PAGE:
Canon lawyer Cathy Caridi has actually discussed this very question on her blog, Canon Law Made Easy. To briefly summarize her excellent article, canon law, following Catholic theology, does not recognize divorce as the end of a marriage, and so not recognize the validity of a marriage while either potential spouse is currently married. It follows that Ann ...


3

It should perhaps be emphasized that an annulment does not dissolve a marriage. It is, rather, an official declaration that what appeared to be a marriage was not, i.e., that there was never a valid marriage in the first place. Unfortunately, in recent decades, the grounds for annulments have been expanded to the point where I find it hard to take them ...


3

It's not clear that there is any sense in which we created beings can "know" God's plan—for the universe, or for any being or group of beings. What we can know generally is that God wills good, and salvation, for all beings: God, who "dwells in unapproachable light," [cf. 1 Timothy 6:16] wants to communicate his own divine life to the men he freely ...


3

I am not a canon lawyer, and Stack Exchange should not be relied upon for legal advice, but the canon lawyer Edward Peters does have something to say on this. Canon 1432 of the Johanno-Pauline Code states “A defender of the bond is to be appointed in a diocese for cases concerning the nullity of sacred ordination or the nullity or dissolution of a marriage; ...


3

According to most Protestant denominations (plus a few non-Protestant ones) marriage is a God ordained relationship that should model Jesus relationship to the church. It is not primarily for personal pleasure or convenience, it is for holiness. No matter how one gets into it the expectation is that all marriages should be lived out to model more and more ...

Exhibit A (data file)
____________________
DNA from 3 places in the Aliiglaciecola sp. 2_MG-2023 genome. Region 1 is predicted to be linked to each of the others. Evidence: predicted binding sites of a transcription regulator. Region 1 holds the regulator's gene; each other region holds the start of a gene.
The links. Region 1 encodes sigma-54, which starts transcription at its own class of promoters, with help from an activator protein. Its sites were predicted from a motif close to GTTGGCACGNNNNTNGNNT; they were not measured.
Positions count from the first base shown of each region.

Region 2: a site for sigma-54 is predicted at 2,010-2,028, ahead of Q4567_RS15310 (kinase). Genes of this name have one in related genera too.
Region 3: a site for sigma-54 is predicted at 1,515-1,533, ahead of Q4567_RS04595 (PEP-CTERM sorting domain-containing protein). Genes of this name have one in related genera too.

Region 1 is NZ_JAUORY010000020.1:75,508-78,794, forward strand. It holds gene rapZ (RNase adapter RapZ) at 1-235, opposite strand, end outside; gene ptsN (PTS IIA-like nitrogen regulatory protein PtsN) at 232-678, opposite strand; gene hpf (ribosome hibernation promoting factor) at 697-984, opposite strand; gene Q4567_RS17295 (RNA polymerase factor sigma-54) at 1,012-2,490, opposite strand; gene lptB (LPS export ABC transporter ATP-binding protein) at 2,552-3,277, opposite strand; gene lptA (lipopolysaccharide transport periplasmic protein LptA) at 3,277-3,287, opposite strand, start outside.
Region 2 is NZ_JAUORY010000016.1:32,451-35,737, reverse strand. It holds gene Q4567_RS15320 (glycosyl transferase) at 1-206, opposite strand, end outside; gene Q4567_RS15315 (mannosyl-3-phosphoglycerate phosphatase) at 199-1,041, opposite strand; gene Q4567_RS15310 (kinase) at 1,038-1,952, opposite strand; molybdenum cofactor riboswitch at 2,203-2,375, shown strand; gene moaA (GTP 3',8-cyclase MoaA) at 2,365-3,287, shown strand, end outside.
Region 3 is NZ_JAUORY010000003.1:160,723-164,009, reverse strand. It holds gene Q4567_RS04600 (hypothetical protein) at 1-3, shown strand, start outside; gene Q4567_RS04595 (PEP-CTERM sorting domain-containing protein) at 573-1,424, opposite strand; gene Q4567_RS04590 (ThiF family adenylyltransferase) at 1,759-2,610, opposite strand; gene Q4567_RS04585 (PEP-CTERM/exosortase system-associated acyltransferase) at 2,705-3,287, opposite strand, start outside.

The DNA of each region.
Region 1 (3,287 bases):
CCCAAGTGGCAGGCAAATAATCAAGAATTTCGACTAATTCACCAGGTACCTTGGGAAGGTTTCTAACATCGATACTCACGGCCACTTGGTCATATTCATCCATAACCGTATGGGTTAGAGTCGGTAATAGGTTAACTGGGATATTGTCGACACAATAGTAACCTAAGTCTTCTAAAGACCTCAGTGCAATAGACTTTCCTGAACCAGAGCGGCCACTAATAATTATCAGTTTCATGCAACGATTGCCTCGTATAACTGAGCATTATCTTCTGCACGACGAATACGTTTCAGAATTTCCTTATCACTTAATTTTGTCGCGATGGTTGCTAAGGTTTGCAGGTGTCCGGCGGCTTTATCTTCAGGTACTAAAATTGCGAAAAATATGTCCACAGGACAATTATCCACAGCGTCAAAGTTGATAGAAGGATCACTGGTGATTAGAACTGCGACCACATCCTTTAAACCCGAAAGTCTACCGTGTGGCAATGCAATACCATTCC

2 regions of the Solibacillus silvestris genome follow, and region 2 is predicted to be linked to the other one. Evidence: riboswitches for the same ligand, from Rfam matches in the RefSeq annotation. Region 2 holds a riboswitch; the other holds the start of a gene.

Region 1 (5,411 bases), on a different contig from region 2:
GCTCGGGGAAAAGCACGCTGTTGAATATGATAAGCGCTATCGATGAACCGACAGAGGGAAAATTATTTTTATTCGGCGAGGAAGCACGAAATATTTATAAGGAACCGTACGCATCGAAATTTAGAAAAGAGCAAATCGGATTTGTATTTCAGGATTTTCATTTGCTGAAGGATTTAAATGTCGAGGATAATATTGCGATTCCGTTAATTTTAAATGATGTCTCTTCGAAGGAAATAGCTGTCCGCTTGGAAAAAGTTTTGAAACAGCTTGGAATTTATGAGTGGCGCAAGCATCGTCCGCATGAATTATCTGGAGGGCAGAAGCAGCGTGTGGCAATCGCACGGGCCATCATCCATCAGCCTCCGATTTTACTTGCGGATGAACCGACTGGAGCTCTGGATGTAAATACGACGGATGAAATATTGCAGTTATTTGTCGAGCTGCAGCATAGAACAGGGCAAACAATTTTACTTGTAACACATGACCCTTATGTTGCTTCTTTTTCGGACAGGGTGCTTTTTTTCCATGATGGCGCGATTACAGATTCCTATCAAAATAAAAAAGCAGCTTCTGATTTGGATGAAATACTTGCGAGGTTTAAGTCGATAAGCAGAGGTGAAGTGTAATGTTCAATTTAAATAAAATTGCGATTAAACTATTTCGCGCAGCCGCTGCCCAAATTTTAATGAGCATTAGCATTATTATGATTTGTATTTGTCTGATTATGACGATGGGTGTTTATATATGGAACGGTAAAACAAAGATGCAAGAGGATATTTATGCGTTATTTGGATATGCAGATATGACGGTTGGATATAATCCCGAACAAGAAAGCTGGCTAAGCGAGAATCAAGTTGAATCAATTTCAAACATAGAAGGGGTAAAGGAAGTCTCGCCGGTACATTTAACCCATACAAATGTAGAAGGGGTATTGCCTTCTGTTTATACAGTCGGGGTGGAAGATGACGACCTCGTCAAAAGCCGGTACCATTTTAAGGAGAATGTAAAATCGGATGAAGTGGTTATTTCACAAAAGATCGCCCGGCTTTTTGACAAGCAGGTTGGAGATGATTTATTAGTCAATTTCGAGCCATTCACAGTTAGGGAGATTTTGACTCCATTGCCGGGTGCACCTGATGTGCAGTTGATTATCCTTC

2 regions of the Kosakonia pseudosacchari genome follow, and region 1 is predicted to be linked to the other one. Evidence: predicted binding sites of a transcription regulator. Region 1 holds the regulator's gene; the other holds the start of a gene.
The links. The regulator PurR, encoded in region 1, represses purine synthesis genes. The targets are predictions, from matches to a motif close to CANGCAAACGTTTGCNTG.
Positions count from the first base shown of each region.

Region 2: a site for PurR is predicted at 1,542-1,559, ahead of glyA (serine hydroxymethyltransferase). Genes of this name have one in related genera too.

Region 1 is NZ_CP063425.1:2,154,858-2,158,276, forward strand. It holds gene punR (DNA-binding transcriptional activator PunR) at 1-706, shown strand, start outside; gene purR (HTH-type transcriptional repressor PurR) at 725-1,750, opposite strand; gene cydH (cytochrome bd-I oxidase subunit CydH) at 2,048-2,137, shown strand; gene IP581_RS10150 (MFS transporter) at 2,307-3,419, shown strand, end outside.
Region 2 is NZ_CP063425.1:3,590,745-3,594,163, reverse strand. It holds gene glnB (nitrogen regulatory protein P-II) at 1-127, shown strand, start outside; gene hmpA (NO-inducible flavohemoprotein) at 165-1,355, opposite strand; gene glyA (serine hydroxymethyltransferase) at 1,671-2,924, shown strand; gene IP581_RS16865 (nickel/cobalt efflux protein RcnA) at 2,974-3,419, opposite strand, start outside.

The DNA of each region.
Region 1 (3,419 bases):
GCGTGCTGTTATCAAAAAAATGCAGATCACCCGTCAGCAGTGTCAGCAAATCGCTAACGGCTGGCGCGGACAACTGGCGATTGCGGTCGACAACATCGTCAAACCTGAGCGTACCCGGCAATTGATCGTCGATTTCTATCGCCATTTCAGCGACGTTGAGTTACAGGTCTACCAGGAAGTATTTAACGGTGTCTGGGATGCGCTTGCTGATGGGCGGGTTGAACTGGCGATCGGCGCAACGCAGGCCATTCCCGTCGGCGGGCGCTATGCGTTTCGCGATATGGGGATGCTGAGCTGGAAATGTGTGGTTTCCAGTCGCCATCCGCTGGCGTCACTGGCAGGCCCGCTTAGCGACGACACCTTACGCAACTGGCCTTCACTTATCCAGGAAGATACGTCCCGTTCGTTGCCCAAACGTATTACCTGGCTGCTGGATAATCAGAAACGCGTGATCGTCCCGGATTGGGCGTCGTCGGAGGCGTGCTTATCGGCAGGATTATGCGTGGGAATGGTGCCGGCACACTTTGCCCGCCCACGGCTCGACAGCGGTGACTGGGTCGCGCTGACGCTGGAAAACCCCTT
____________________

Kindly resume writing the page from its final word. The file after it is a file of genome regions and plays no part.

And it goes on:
3

No. From the perspective of God and the Church, a validly contracted marriage is indissoluble, "till death do us part." There can be conditions attached to the marriage contract (conditional marriages); however, Can. 1102 §1. A marriage subject to a condition about the future cannot be contracted validly. §2. A marriage entered into subject to a ...


2

No, not even a bishop can perform annulments. The 24th session of the Council of Trent (on matrimony) says: Canon 12. If anyone says that matrimonial causes do not belong to ecclesiastical judges, let him be anathema. Thus, positively, judging whether a marriage is valid or not belongs to the Church (specifically, to marriage tribunals; cf. What God Has ...


2

Athanasius has given a very thorough answer. For the less studious, let me give a simple answer: "Divorce" means ending a marriage. "Annulment" means declaring that no marriage existed in the first place. For example, if Mr Brown kidnaps Miss Green and forces her to go through a marriage at gunpoint, few would call this is a "real" marriage. If Miss Green ...


2

The answer to this question depends upon whether the marriage is invalid or valid. If the marriage is valid (either certainly valid or putatively valid), then the children are legitimate, even if the marriage is subsequently annuled: Canon 1137 The children conceived or born of a valid or putative[ly valid] marriage are legitimate. Expressed negatively: If ...


2

No, church annulment does not require state annulment or state divorce. This misunderstanding could be caused by chruch tribunals that require a copy of divorce decree (as stated in the question). The tribunal does so because the couple is obligated to give a document about its civil status by Art. 116 § 2 Dignitatis Conubii (DC) and most often this is a ...


2

Ann would be in an invalid marriage with Chris: Can. 1085 §1. A person bound by the bond of a prior marriage, even if it was not consummated, invalidly attempts marriage. §2. Even if the prior marriage is invalid or dissolved for any reason,* it is not on that account permitted to contract another before the nullity or dissolution of the prior marriage is ...


2

1983 Code of Canon Law canon 1083 §3 says: Sterility neither prohibits nor nullifies marriage The 1917 Code canon 1063 §3 says the same.


2

You are reasoning incorrectly. The error begins in your statement 4, which is only true in states which admit both civil divorce and civil annulment. Nor need it be true that civil annulment in any given country is always more expensive than every civil divorce in every country. There is, as you state, incentive to have a civil divorce rather than civil ...


2

Is a prenuptial agreement permitted for a Catholic marriage? Generally speaking prenuptial agreements are frowned on. They may be permitted under certain circumstances and only with the permission of the local ordinary (bishop). Can. 1102 §1. A marriage subject to a condition about the future cannot be contracted validly. §2. A marriage entered ...